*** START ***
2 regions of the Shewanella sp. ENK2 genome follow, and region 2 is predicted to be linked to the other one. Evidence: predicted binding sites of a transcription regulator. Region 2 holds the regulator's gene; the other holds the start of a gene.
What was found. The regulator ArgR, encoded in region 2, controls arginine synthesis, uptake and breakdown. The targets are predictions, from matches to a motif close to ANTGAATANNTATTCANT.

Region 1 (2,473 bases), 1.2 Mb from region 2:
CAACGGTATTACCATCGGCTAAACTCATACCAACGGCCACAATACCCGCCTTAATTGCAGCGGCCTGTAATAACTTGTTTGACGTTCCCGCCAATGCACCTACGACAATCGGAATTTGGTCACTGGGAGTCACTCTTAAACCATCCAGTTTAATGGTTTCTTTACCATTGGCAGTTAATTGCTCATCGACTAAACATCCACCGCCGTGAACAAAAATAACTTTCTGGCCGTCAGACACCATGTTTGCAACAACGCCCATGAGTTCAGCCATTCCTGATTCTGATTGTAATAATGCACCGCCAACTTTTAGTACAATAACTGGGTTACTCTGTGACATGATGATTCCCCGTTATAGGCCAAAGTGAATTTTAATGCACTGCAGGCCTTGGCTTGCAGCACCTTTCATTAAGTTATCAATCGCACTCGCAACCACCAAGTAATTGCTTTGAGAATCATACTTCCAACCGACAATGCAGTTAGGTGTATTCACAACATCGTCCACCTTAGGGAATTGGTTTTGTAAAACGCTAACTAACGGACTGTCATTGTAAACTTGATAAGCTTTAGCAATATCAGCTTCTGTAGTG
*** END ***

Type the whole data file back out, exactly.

2 regions of the Shewanella sp. ENK2 genome follow, and region 2 is predicted to be linked to the other one. Evidence: predicted binding sites of a transcription regulator. Region 2 holds the regulator's gene; the other holds the start of a gene.
What was found. The regulator ArgR, encoded in region 2, controls arginine synthesis, uptake and breakdown. The targets are predictions, from matches to a motif close to ANTGAATANNTATTCANT.

Region 1 (2,473 bases), 1.2 Mb from region 2:
CAACGGTATTACCATCGGCTAAACTCATACCAACGGCCACAATACCCGCCTTAATTGCAGCGGCCTGTAATAACTTGTTTGACGTTCCCGCCAATGCACCTACGACAATCGGAATTTGGTCACTGGGAGTCACTCTTAAACCATCCAGTTTAATGGTTTCTTTACCATTGGCAGTTAATTGCTCATCGACTAAACATCCACCGCCGTGAACAAAAATAACTTTCTGGCCGTCAGACACCATGTTTGCAACAACGCCCATGAGTTCAGCCATTCCTGATTCTGATTGTAATAATGCACCGCCAACTTTTAGTACAATAACTGGGTTACTCTGTGACATGATGATTCCCCGTTATAGGCCAAAGTGAATTTTAATGCACTGCAGGCCTTGGCTTGCAGCACCTTTCATTAAGTTATCAATCGCACTCGCAACCACCAAGTAATTGCTTTGAGAATCATACTTCCAACCGACAATGCAGTTAGGTGTATTCACAACATCGTCCACCTTAGGGAATTGGTTTTGTAAAACGCTAACTAACGGACTGTCATTGTAAACTTGATAAGCTTTAGCAATATCAGCTTCTGTAGTG